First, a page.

3.3 Numerical integrations

For the numerical integrations, we use the Newtonian equations with secular corrections for the relativity. The Newtonian part of the integration is carried out by the symplectic integrator SABAC4 of Laskar & Robutel (2001) with a step size of 0.02 year. The secular corrections for the relativity are computed from the perturbation formulae given in Lestrade & Bretagnon (1982)

                                       $\displaystyle \displaystyle\frac{{\rm d}a}{{\rm d}t} = \mu\frac{2na^2e\sin{v}}{r^2\eta} \left[10\frac{a}{r} - 3\right],$  
  $\displaystyle \displaystyle\frac{{\rm d}\lambda}{{\rm d}t} = n + \mu \displayst...
...r^2} \left\{8\displaystyle\frac{a\eta^2}{r}+6\displaystyle\frac{r}{a}-20\right.$  
  $\displaystyle \qquad \left. -\displaystyle\frac{\eta^2-\eta}{e^2} \left[ -10\di...
...-\displaystyle\frac{a\eta^2}{r}
+ 18\displaystyle\frac{a}{r}-7 \right]\right\},$  
  $\displaystyle \displaystyle\frac{{\rm d}\varpi}{{\rm d}t} = \mu \displaystyle\f...
...}}{r^2}
-\displaystyle\frac{a\eta^2}{r} + 18\displaystyle\frac{a}{r}-7 \right],$  
  $\displaystyle \displaystyle\frac{{\rm d}e}{{\rm d}t} = \mu \displaystyle\frac{na\eta\sin{v}}{r^2} \left[ 10 \displaystyle\frac{a}{r} - 7 \right],$ (5)

where $\mu = Gm_\ast/c^2$, n is the mean motion, and $\eta = \sqrt{1-e^2}$. These equations are averaged to obtain the following first-order secular perturbations

                            $\displaystyle \langle \dot{a} \rangle = 0,$  
  $\displaystyle \langle \dot{e} \rangle = 0,$  
  $\displaystyle \langle \dot{M} \rangle = \displaystyle\frac{\mu n}{a} \left[ 6-\displaystyle\frac{15}{\sqrt{1-e^2}} \right],$  
  $\displaystyle \langle \dot{\varpi} \rangle = \displaystyle\frac{3\mu n}{a(1-e^2)}\cdot$ (6)

These corrections are computed every 100 steps, that is, every two years with the current values at the given step for e, a, and n, for each planet. These approximated equations have been successfully tested by comparison with INPOP (Fienga et al. 2008).

3.4 Stability threshold

To study the stability of any given orbit, we use Laskar's frequency map analysis (Laskar 1993,1990). Using a numerical integration of the orbit over a time interval of length T, we compute a refined determination (in  $\hbox{$^\circ$ }/{\rm yr}$) of the mean motions n1, $n_1^\prime$ obtained over two consecutive time intervals of length T1 = T/2. The stability index $D_1 = \vert n_1^\prime - n_1\vert$ provides a measure of the chaotic diffusion of the trajectory. Low values close to zero correspond to a regular solution, while high values are synonymous with strong chaotic motion (Laskar 1993).

In this paper we looked at many different orbits for many different initial conditions to detect stable regions. This calls for a way to automatically calibrate a threshold for stability  $D_{\rm lim}$. To that end, we used a second stability index D2. Using the same numerical integration, we computed two new determinations of the mean motion n2 and  $n_2^\prime$ over two consecutive time intervals of length T2 = T1/k, where k > 1. In the case of quasi-periodic motion, the diffusion should be close to zero but it is limited by the precision in determining the frequencies. Since D1 is computed over longer time intervals, the frequencies are better determined, and thus, D1 should be, on average, smaller than D2. On the contrary, for chaotic trajectories, the diffusion will increase on average for longer time intervals. We can then determine an approximated value  $D_{\rm lim}$ for which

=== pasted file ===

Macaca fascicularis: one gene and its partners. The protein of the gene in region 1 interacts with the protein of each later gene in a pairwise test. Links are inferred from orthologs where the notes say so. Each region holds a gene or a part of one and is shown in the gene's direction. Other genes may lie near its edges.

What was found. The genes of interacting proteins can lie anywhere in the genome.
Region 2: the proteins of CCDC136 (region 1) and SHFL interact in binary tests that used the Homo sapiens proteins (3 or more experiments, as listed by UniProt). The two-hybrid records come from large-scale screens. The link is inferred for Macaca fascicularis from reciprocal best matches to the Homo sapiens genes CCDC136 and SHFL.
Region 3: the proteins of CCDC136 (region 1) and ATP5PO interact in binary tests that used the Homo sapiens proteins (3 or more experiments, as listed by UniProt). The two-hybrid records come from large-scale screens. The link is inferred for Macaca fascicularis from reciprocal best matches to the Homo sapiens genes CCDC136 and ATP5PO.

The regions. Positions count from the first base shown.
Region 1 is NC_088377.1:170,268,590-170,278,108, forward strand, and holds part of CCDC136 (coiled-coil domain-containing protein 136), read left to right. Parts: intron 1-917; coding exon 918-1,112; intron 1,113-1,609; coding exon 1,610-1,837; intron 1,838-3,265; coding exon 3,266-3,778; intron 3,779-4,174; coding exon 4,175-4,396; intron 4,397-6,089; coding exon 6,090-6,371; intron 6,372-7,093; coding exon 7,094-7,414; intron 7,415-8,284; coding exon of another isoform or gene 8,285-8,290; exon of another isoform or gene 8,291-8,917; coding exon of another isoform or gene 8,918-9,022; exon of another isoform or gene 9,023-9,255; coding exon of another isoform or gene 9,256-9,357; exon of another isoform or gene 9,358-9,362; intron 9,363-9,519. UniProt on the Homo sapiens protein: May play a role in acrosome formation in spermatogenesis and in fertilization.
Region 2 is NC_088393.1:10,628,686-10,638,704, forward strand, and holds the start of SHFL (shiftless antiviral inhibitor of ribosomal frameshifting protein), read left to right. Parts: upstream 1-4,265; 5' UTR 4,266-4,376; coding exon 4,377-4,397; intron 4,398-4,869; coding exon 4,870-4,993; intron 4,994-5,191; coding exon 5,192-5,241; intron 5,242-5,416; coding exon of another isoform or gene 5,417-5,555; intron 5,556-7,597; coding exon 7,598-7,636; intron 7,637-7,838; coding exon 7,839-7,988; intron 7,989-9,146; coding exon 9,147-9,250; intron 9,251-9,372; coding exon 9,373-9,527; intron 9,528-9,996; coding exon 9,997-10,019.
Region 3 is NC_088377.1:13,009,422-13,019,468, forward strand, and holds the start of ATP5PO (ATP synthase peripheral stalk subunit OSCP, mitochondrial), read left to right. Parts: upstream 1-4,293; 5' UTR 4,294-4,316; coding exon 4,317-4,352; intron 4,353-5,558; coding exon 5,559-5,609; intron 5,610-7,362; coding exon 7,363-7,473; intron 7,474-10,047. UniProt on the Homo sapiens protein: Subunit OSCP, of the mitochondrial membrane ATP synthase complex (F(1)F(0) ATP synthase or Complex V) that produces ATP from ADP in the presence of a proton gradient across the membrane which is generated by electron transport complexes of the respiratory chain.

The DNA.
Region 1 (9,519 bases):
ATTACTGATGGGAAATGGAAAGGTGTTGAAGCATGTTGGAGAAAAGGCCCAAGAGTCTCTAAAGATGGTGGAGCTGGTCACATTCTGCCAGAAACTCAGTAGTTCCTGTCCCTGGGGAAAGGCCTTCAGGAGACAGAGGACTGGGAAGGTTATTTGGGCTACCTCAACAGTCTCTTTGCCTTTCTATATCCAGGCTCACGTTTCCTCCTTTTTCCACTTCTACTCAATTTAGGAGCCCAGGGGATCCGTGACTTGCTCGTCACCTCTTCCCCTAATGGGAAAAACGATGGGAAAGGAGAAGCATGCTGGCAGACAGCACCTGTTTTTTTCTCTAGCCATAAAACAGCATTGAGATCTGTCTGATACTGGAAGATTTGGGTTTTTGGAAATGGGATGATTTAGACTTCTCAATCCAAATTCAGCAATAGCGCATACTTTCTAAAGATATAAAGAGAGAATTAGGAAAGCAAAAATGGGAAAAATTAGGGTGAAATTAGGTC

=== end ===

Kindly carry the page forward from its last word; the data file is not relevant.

\begin{displaymath}%
\left\{\begin{array}{ll}
D_1 \gg D_{\rm lim} &\Longrightar...
...D_{\rm lim} &\Longrightarrow D_1 < D_2.\\
\end{array}\right.
\end{displaymath} (7)

We are then assured that the first kind of orbits is in general stable, while the latter is considered chaotic.

This approach is best used statistically over a grid of initial conditions, especially when we try to use a small integration time. To determine  $D_{\rm lim}$ for a particular diffusion grid, we look at the distribution of D1 < D2 trajectories as a function of D1. We actually work with smoothed values  $D_1^{\rm s}$ and  $D_2^{\rm s}$ of D1 and D2 to reduce the influence of the chaotic orbits whose mean motion diffusions are small by mere chance. They appear as low diffusion orbits inside a high diffusion region. The smoothing function is a simple geometric mean over the closest neighbors. Other functions, such as a convolution with 2D Gaussian, have been tested, but do not yield significantly better results.

We bin the $\log{D_1^{\rm s}}$ data in 0.5 wide bins, and compute the percentage of $D_1^{\rm s} < D_2^{\rm s}$ orbits for each bin. Figure 3 shows a typical distribution obtained from a diffusion grid (in this case the top panel of Fig. 6). It reproduces the behavior expected from Eq. (7): low diffusion orbits tend, for the majority, to have their diffusion index diminish when time increases.

\begin{figure}
\par\includegraphics[width=8.8cm,clip]{figs/13635_fig03}
\end{figure} Figure 3: